City manager Tim Commisso
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Half a dozen communities in the region can now raise their large industrial tax rates, but Thunder Bay is keeping its options open.
Northern municipalities facing huge drops in mill property assessments have until Tuesday to raise their large industrial tax rates up to 15 per cent after Ontario's finance minister Charles Sousa granted them special permission last week.
Dryden voted to up Domtar's taxes in the town 15 per cent Dec. 5. That will help recover $472,000 of the $1 million reduction Domtar paid in 2013. The decision is on the agenda for Fort Frances Monday night.
But Thunder Bay city manager Tim Commisso said while that option has always been available to the city, the decision would hit all industry in Thunder Bay. Resolute Forest Products and the city are heading to the Assessment Review Board in January over the local mill's assessment. Resolute is asking for its property to be assessed around $25 million while the city wants it to stay at its current $72 million.
The Municipal Property Assessment Corporation puts the value at around $41 million. Commisso said the issue is a new model-based approach that sees MPAC putting values on mills based on production output.
"We fundamentally disagree with that," he said Monday afternoon. "Why should manufacturing plants get the benefit of an assessed value that's tied to their production capacity?"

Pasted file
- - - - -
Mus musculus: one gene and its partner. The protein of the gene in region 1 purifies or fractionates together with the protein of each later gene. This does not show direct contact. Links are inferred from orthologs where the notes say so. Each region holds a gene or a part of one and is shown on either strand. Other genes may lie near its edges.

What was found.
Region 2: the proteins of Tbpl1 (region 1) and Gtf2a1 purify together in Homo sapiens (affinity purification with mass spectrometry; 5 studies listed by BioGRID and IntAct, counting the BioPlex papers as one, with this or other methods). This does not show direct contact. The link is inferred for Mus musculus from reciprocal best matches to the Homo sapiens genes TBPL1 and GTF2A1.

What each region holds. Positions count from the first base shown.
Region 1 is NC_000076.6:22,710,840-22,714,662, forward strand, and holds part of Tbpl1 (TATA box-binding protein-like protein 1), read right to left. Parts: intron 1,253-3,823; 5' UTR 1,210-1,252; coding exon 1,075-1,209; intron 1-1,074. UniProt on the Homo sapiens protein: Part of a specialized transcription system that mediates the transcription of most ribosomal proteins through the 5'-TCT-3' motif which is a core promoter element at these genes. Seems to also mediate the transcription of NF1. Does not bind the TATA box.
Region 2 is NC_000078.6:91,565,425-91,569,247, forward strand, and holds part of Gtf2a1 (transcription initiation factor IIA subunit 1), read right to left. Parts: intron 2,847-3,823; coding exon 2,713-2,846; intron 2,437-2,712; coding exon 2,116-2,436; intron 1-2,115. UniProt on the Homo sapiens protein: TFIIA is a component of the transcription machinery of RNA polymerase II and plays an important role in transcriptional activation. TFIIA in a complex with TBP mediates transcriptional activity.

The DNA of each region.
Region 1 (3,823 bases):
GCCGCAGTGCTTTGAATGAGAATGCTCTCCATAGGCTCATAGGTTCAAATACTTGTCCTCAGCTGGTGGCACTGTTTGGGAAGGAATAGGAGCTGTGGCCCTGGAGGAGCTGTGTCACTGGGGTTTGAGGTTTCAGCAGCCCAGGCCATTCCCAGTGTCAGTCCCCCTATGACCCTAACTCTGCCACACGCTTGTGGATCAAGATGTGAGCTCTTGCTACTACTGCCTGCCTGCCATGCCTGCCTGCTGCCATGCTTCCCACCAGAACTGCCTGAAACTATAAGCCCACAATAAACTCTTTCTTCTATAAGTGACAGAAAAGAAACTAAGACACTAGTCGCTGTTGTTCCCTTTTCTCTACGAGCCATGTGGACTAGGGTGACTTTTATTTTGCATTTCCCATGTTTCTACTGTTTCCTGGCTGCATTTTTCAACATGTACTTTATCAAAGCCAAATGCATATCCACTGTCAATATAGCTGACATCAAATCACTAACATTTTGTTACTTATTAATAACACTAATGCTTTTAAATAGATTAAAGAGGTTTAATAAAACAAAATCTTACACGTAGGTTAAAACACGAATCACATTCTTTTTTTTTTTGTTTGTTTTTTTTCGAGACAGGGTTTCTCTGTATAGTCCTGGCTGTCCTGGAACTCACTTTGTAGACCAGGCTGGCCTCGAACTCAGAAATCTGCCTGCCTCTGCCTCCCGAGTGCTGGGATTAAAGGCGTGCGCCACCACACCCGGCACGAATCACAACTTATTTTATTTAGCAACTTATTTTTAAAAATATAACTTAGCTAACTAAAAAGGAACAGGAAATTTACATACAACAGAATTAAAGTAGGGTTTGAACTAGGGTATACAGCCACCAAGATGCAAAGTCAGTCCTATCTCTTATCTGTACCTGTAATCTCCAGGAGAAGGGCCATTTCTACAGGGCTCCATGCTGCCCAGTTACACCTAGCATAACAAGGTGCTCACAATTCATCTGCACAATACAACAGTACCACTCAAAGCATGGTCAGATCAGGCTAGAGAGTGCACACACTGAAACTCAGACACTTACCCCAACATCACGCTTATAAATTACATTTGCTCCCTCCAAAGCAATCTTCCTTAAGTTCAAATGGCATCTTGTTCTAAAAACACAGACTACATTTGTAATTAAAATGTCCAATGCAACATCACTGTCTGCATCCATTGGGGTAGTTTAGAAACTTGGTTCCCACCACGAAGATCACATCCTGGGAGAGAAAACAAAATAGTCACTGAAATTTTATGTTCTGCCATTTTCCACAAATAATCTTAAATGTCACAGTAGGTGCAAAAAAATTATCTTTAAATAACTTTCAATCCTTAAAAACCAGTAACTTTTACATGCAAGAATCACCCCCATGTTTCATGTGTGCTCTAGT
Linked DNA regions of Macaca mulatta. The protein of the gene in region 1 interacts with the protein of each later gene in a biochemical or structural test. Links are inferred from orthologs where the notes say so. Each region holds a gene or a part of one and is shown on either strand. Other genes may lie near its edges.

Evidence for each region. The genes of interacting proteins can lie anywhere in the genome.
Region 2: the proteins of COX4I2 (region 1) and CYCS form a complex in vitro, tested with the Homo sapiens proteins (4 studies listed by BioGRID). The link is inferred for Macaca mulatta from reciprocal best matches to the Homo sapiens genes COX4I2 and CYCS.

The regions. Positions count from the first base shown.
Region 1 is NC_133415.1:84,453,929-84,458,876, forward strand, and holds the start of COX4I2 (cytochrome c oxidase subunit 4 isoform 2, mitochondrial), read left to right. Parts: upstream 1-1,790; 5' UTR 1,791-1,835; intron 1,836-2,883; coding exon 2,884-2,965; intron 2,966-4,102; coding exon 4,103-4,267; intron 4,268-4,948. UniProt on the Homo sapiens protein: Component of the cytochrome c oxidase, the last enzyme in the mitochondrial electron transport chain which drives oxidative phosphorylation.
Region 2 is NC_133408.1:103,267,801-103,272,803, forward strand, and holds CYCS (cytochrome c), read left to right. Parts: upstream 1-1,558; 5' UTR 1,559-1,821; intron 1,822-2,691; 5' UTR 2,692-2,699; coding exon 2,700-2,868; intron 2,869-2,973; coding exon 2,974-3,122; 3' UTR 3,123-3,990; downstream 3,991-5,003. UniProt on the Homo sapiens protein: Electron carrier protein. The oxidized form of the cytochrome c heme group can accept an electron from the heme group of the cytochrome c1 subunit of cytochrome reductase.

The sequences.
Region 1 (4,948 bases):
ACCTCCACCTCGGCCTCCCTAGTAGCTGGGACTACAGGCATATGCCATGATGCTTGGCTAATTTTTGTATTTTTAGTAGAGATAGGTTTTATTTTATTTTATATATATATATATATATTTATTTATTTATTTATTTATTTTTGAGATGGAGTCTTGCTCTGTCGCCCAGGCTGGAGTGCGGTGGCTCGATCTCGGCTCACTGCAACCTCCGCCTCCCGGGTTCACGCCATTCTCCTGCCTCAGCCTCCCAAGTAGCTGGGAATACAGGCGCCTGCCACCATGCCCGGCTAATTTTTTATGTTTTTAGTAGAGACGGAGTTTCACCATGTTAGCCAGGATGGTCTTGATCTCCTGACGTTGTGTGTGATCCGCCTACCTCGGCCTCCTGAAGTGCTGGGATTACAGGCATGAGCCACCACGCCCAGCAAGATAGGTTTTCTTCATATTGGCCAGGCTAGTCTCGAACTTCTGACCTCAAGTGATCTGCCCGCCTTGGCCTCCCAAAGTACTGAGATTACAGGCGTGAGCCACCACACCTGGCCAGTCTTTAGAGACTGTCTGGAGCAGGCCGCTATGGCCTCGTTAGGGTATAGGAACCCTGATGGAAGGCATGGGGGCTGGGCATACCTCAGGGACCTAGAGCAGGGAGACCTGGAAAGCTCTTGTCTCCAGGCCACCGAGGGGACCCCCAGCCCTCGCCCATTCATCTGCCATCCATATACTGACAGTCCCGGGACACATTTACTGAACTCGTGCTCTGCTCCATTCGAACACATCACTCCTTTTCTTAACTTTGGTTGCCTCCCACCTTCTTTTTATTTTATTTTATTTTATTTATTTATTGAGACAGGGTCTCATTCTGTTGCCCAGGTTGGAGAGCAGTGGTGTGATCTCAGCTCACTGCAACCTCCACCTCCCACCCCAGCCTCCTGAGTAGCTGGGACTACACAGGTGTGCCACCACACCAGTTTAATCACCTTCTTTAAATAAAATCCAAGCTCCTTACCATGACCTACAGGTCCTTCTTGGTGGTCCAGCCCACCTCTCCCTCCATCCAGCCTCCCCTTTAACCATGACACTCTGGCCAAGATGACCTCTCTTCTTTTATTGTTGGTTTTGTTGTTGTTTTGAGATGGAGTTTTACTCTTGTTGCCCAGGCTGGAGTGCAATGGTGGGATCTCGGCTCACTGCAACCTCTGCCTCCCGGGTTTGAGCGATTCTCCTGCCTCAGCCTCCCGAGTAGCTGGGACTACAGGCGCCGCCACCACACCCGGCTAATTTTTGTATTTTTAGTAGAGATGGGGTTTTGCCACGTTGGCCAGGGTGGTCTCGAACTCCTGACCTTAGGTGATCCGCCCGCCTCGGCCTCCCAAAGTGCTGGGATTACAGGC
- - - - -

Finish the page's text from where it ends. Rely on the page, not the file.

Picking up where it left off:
"We don't belive that MPAC should be in a position to say how big that plant should be. They're not in the business of running pulp and paper mills, they're in the business of assessing properties."
All municipalities want economic development partly because of the industrial taxes generated. The model approach would hit that tax base at the expense of others, most notably the residential base Commisso said.
"The burden of the tax base is falling more onto residential (taxpayers)," he said.
There is also the possibility that the city could reach a settlement of some kind with Resolute but it remains up in the air until a decision is made through the ARB.
"Until we get through the hearing we really don't know where we stand," Commisso said.
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